Hanscom, David O’Conner who taught us much about dressage in

we are 22 years later, and she is the Horse of my Heart and always

a show jumping clinic and made us go down the slide at Ledyard

will be. We have had many adventures. We evented together for

(scary but fun), Lynn Kimball Davis, Lucinda Green and many oth-

years, going to Virginia for the Chronicle of the Horse team cham-

ers generous enough to share their experience and knowledge.

pionships and having fun and winning ribbons throughout Area 1 (New England and NY). Fish loved eventing and still tries to lull me into inattention in our trips into the back field—waiting until she thinks she can sneak in a giant buck and be galloping wildly before I notice. Dressage is all right. She likes to show off and look beautiful, but running and jumping is where her heart is. In dressage, she tries hard, offers what she thinks I am asking for, and then teaches me how to ask properly. She never says no. And she immensely enjoyed our Century Ride, all dressed and groomed to the nines, with lots of spectators watching and cheering us on. She was so proud! Now we are still together, with our ages adding up to 100, and neither of us have any thoughts of retiring. It is amazing and wonderful and has happened only with the help and love of many friends, trainers and vets, especially Dr. Liz Maloney who has successfully brought Fish back from three potentially career-ending injuries. We ride consistently with Kathy Eidam, we have worked with Jane and Sibley Hannigan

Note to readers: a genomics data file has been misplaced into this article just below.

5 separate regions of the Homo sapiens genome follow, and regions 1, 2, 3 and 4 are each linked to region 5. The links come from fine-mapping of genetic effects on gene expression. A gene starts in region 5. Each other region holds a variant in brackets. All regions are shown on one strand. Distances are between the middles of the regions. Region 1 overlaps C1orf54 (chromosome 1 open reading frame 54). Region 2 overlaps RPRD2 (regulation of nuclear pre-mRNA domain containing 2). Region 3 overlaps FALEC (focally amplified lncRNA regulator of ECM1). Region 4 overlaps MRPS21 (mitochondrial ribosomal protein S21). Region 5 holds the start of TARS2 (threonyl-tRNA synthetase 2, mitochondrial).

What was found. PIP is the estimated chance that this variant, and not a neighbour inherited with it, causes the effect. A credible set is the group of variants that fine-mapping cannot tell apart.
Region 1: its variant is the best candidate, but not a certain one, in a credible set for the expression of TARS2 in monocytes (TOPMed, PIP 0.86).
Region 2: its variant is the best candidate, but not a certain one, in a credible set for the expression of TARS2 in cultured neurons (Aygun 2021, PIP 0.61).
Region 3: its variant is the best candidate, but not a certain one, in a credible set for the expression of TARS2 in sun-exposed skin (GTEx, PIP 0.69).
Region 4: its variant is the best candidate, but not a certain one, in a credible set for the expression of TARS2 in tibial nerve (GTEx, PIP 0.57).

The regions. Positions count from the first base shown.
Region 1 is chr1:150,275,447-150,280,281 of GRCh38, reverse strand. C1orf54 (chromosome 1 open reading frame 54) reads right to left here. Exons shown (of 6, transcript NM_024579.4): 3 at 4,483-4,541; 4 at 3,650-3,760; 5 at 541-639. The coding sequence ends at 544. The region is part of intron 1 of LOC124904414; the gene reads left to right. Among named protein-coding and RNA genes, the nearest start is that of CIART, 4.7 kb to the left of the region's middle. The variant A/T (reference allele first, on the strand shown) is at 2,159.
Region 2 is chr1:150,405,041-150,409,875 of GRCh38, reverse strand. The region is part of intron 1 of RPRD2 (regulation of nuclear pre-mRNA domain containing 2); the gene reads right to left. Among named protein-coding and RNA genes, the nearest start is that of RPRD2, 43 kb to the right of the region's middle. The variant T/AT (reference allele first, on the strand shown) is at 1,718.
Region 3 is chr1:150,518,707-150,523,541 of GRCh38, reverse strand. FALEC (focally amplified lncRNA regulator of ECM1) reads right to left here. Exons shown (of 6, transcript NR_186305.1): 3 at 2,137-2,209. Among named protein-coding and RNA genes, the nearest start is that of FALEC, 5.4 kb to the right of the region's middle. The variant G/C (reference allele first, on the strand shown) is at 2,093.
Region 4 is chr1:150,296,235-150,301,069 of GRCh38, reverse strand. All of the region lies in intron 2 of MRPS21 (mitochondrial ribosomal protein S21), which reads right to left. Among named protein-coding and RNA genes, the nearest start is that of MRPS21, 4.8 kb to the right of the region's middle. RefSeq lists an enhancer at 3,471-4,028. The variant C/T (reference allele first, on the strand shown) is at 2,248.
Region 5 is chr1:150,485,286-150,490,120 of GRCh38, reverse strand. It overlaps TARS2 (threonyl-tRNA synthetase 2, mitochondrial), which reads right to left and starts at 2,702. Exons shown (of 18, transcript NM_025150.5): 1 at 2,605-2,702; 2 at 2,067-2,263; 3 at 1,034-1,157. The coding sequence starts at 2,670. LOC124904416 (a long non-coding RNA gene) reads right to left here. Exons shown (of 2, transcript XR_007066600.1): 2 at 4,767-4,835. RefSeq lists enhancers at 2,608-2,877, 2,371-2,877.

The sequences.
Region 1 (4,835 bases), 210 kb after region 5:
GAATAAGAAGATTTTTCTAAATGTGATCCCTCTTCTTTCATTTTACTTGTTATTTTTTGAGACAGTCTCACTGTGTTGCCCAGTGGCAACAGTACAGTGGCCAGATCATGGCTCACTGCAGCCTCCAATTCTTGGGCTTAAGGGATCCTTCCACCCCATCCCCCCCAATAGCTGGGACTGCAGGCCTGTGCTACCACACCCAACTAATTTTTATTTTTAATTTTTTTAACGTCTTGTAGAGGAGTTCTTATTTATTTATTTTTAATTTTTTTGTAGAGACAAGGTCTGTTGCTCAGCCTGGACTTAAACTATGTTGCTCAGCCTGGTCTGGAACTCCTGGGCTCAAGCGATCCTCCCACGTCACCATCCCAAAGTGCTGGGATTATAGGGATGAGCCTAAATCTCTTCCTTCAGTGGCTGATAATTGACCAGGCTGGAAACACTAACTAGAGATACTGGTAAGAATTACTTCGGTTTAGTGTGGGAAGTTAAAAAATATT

Fish is a saint and a healer, and I am so blessed to have shared the past 22 years with her.


The Arabian Sport Horse Magazine

Century Club





came back to the show ring and earned a Region 15 Champion-

born and raised

ship at Third Level and two Top Fives in Show Hack and Second


Level Dressage. With Dandy, Carol earned her First and Second


New York.


Level Rider Performance Certificate.

was horse crazy

After January 1, 2013, when June could officially compete in

as a child and

the Century Ride, Carol and June started looking for a suitable

rode as often as

show. June diligently rode Dandy all spring with Alethea Cowand,

her allowance al-

her instructor, to get him ready for the show.

lowed. After college, she married and moved to Michigan where

June and Dandy rode their Century Ride at Latta Plantation in

she had three children. Her daughter also loves horses, so they

Huntersville, North Carolina on May 4, 2013, at Lighten Up Dres-

began taking jumping lessons together. June was 44 at the time.